Chemical And Physical Bases Of Life

The Elements: Units of Matter

The basic "stuff of the universe," called matter, occurs in three states—solid, liquid, and gas. In simple terms, matter's characteristics are as follows:

1. It occupies space.

2. It has mass, which we commonly associate with weight.

3. It is composed of elements. There are 93 elements that occur naturally on our planet. At least 19 more elements have been produced artificially. Only a few of the natural elements (e.g., nitrogen, oxygen, gold, silver, copper) occur in pure form; the others are found combined together chemically in various ways. Each element has a designated symbol, often derived from its Latin name. The symbol for copper, for example, is Cu (from the Latin cuprum); and for sodium, Na (from the Latin natrium). The symbols for carbon, hydrogen, and oxygen are C, H, and O, respectively.

The smallest stable subdivision of an element that can exist is called an atom. Atoms are so minute that until the mid-1980s, individual atoms were not directly visible to us with even the most powerful electron microscopes. We have known for over 100 years, however, that atoms consist of several kinds of subatomic particles. Each atom has a tiny nucleus consisting of protons, which are particles with positive electrical charges, and other particles called neutrons, which have no electrical charges. Both protons and neutrons have a small amount of mass. If the nucleus, which contains nearly all of the atom's mass, were enlarged so that it was as big as a beach ball, the atom, which is mostly space, would be larger than a professional football stadium (Fig. 2.1).

^ neutron + proton ^ electron

^ neutron + proton ^ electron

Figure 2.1 Model of an oxygen atom. The nucleus in the center consists of eight electrically neutral neutrons and eight positively charged protons. Eight negatively charged electrons whirl around the nucleus. In a real atom, the electrons would not be spaced or confined as shown in this simple diagram.

Figure 2.1 Model of an oxygen atom. The nucleus in the center consists of eight electrically neutral neutrons and eight positively charged protons. Eight negatively charged electrons whirl around the nucleus. In a real atom, the electrons would not be spaced or confined as shown in this simple diagram.

Each atom of an element has a specific number of protons in its nucleus, ranging from 1 in hydrogen, the lightest element, to 92 in uranium, the heaviest natural element. This number is referred to as the atomic number. The atomic number is often shown as a subscript to the left of the chemical symbol. For example, nitrogen, which has seven protons in its nucleus, has its atomic number of 7 shown as 7N. The combined number of protons and neutrons in a single atom is referred to as its atomic mass (Table 2.1). The atomic mass number is commonly shown as a superscript to the left of the chemical symbol. For example, the atomic mass of nitrogen, which has seven protons and seven neutrons in its nucleus, is shown as 14N, and when both the atomic number and the atomic mass are shown, the chemical symbol appears as 174n.

Electrons, which are little more than negative electric charges, whirl around an atom's nucleus. Electron masses are about 1,840 times lighter than those of both protons and neutrons and are so minute that their masses are generally disregarded. Since opposite electric charges attract each other, the positive electric charges of protons attract the negative electric charges of electrons and determine the paths of the electrons whirling around the nucleus.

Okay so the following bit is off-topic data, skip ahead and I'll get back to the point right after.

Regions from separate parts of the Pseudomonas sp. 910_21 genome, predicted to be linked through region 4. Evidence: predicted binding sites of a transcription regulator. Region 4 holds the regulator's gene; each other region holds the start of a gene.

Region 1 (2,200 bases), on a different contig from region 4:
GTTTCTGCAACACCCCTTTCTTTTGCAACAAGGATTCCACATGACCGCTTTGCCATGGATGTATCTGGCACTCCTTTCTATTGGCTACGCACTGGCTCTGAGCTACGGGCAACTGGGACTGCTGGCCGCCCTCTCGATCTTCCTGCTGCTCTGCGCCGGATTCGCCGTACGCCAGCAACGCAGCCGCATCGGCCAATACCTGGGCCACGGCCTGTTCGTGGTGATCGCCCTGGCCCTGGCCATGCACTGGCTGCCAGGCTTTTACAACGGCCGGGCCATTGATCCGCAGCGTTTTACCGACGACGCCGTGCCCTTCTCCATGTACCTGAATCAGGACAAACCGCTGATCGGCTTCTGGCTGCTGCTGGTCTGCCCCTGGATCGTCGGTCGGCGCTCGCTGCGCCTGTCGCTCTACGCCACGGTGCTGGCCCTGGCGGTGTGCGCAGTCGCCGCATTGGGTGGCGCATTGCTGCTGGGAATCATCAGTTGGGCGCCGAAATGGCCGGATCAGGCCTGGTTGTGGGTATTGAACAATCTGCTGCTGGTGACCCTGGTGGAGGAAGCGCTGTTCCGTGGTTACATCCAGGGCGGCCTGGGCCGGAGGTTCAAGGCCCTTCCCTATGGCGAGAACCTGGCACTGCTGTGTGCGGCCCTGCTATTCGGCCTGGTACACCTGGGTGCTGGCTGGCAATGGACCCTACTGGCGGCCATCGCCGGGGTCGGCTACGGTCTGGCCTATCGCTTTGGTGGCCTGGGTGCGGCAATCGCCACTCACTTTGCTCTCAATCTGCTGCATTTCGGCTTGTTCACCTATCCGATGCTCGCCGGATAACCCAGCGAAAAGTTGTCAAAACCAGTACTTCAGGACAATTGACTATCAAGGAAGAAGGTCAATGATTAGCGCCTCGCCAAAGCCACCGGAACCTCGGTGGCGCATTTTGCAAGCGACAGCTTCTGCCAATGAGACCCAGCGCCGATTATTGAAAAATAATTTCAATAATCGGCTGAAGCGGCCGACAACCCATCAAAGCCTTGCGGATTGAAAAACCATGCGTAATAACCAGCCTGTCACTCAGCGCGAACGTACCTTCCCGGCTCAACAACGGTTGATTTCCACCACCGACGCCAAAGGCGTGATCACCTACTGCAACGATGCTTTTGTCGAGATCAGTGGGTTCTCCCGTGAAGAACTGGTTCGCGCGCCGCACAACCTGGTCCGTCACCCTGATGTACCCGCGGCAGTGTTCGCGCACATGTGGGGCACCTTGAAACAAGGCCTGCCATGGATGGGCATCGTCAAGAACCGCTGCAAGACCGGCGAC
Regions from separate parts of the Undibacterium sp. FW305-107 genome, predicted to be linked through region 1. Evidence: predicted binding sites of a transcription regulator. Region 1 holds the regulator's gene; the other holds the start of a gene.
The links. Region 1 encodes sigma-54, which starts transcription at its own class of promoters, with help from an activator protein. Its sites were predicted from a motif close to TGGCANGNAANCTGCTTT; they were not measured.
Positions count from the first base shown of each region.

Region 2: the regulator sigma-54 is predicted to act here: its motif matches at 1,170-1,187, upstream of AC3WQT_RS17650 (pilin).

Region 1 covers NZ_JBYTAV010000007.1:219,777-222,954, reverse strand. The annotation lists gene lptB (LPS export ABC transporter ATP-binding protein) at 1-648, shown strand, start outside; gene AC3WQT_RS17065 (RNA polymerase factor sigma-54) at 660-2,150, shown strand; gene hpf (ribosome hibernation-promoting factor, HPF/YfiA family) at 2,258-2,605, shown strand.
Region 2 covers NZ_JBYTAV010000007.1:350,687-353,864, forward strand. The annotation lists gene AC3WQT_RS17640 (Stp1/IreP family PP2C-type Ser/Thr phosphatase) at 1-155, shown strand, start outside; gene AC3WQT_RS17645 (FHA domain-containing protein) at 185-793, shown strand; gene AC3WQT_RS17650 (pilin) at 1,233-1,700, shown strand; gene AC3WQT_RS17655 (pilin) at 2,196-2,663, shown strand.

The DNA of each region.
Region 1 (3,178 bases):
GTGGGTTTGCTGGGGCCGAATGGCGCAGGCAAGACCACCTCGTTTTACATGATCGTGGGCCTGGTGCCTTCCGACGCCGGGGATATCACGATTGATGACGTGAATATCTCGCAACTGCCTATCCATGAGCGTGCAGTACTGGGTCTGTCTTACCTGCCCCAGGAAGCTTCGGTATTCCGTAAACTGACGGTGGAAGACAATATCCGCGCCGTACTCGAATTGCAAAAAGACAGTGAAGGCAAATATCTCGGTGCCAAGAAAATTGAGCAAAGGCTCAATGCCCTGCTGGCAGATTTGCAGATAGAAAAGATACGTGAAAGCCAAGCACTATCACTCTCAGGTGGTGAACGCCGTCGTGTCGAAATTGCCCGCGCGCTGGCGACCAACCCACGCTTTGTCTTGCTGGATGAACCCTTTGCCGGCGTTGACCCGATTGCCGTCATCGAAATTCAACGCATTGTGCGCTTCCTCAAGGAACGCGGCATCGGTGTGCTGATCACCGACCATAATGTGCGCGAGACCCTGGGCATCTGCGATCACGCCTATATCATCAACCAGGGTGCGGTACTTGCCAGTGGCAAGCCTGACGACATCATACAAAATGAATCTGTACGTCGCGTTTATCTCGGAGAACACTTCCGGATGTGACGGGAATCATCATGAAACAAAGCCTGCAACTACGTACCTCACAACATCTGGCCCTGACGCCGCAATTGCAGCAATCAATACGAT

The region in which electrons whirl around the nucleus is called an orbital. Each orbital has an imaginary axis and is somewhat cloudlike, but it doesn't have a precise boundary, and so we can't be certain of an electron's position within an orbital at any time. This has led to an orbital being defined as a volume of space in which a given electron occurs 90% of the time.

Electrons may be located in one or more energy levels of an atom, and their distance from the nucleus depends on their energy level. Each energy level is usually referred to as an electron shell. The outermost electron shell determines how or if an atom reacts with another atom. Only two electrons can occupy the first and lowest energy level associated with the innermost orbital; this orbital is more or less spherical and is so close to the nucleus that it is often not shown on diagrams of atoms. One to several additional orbitals, which are mostly spindle shaped (like the tips of cotton swabs), generally occupy much more space. Up to eight electrons can be held by the second energy level, and although the third and fourth energy levels can hold more than eight electrons each, they can become unstable if more than eight electrons are present. If an electron in one orbital is provided with more energy, it can jump to an orbital farther away from the nucleus. Conversely, if an electron releases energy, it drops to an energy level closer to the nucleus.The electrons of each orbital tend to repel those of other orbitals, so that the axes of all the orbitals of an atom are oriented as far apart from each other as possible; the outer parts of the orbitals, however, actually overlap more than shown in diagrams of them. Orbitals usually have diameters thousands of times more extensive than that of an atomic nucleus (Fig. 2.2).

Because each atom usually has as many electrons as it does protons, the negative electric charges of the electrons balance the positive charges of the protons, making the

Chapter 2

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